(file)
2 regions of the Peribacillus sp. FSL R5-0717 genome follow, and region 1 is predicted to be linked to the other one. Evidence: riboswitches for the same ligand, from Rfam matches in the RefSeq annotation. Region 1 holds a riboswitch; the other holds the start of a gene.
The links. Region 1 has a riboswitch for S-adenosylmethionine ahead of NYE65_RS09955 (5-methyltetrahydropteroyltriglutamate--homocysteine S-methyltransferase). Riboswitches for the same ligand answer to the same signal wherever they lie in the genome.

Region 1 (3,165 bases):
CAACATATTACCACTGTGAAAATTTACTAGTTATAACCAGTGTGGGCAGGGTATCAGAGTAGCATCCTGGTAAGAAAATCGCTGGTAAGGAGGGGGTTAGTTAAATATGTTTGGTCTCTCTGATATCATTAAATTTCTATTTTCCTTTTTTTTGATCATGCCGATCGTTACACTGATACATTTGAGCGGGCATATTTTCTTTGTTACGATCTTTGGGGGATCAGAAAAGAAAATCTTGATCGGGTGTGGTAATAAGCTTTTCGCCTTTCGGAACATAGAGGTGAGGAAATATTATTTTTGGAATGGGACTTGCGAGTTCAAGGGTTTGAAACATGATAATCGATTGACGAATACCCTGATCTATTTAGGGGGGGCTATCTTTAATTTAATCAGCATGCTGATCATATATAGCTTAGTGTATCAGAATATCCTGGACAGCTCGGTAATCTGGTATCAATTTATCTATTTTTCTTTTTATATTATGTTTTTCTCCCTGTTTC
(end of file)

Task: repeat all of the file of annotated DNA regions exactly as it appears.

2 regions of the Peribacillus sp. FSL R5-0717 genome follow, and region 1 is predicted to be linked to the other one. Evidence: riboswitches for the same ligand, from Rfam matches in the RefSeq annotation. Region 1 holds a riboswitch; the other holds the start of a gene.
The links. Region 1 has a riboswitch for S-adenosylmethionine ahead of NYE65_RS09955 (5-methyltetrahydropteroyltriglutamate--homocysteine S-methyltransferase). Riboswitches for the same ligand answer to the same signal wherever they lie in the genome.

Region 1 (3,165 bases):
CAACATATTACCACTGTGAAAATTTACTAGTTATAACCAGTGTGGGCAGGGTATCAGAGTAGCATCCTGGTAAGAAAATCGCTGGTAAGGAGGGGGTTAGTTAAATATGTTTGGTCTCTCTGATATCATTAAATTTCTATTTTCCTTTTTTTTGATCATGCCGATCGTTACACTGATACATTTGAGCGGGCATATTTTCTTTGTTACGATCTTTGGGGGATCAGAAAAGAAAATCTTGATCGGGTGTGGTAATAAGCTTTTCGCCTTTCGGAACATAGAGGTGAGGAAATATTATTTTTGGAATGGGACTTGCGAGTTCAAGGGTTTGAAACATGATAATCGATTGACGAATACCCTGATCTATTTAGGGGGGGCTATCTTTAATTTAATCAGCATGCTGATCATATATAGCTTAGTGTATCAGAATATCCTGGACAGCTCGGTAATCTGGTATCAATTTATCTATTTTTCTTTTTATATTATGTTTTTCTCCCTGTTTC